This article contains SPOILERS. If you haven’t read the issue yet, proceed at your own risk!
Drew: Bruce Wayne understands that his responsibilities as Batman demands sacrifice. He devotes his time, body, and earthly resources to his mission to fight crime, and generally takes that mission very seriously. All of which can look like he’s sacrificed his own happiness in order to be Batman. Or, more precisely, that his happiness is a necessary sacrifice for his existence. Batman’s drive, the argument goes, comes from his grief, anger, and sadness, so anything that blunts or dilutes those feelings weaken his mission. It’s a position DC Editorial staked out back in 2013, when Dan DiDio explained why Batwoman’s marriage could never happen, but it’s not necessarily a philosophy writer Tom King ascribes to. Indeed, King has argued that Batman’s happiness is a valuable source of drama, stating “There’s no conflict in having Batman be sad. There’s conflict in having Batman be happy.” That may mean King sees Batman’s happiness as only a temporary condition, but it’s obviously not out of the question. The point is, it’s a hotly debated topic, and one that King cleverly allows to play out in the pages of Batman 50. Continue reading →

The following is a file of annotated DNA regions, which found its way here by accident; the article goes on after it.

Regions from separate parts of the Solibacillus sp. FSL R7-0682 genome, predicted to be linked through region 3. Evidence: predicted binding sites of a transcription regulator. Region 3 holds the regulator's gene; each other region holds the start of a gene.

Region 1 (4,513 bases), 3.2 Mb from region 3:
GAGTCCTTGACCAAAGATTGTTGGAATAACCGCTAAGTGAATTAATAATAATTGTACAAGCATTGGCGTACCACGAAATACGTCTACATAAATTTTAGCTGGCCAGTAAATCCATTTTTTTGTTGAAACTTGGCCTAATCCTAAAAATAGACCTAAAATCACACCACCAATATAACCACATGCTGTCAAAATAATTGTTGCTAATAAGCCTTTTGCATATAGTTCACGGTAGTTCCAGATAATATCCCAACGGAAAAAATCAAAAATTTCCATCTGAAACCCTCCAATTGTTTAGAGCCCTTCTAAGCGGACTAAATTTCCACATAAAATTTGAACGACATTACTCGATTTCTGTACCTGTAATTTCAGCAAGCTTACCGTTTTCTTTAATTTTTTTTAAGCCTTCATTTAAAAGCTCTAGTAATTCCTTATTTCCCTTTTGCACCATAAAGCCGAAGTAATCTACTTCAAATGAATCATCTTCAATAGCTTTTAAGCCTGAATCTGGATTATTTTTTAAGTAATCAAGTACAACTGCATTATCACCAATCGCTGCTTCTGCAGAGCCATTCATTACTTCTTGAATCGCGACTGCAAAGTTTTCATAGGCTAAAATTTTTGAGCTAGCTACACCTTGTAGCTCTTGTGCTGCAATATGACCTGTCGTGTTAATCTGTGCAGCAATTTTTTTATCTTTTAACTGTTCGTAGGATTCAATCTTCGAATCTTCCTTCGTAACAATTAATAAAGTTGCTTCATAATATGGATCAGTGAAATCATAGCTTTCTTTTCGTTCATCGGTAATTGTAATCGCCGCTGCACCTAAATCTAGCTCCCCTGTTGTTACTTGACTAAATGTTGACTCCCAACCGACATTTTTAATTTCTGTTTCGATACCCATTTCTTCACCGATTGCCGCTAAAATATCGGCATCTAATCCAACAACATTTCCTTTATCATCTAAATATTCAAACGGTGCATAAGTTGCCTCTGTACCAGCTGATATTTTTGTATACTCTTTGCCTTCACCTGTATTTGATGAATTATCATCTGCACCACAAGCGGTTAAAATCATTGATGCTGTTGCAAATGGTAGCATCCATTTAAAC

How many Batman books is too many Batman books? Depending on who you ask there ain’t no such thing! We try to stay up on what’s going on at DC, but we can’t always dig deep into every issue. The solution? Our weekly round-up of titles coming out of DC Comics. Today, we’re discussing Batman 24, Dark Knight III: The Master Race 9, Green Lanterns 24, and Superman 24. Also, we’ll be discussing Green Arrow 24 on Fridayand Wonder Woman: Steve Trevor 1 on Wednesday, so come back for those! As always, this article contains SPOILERS.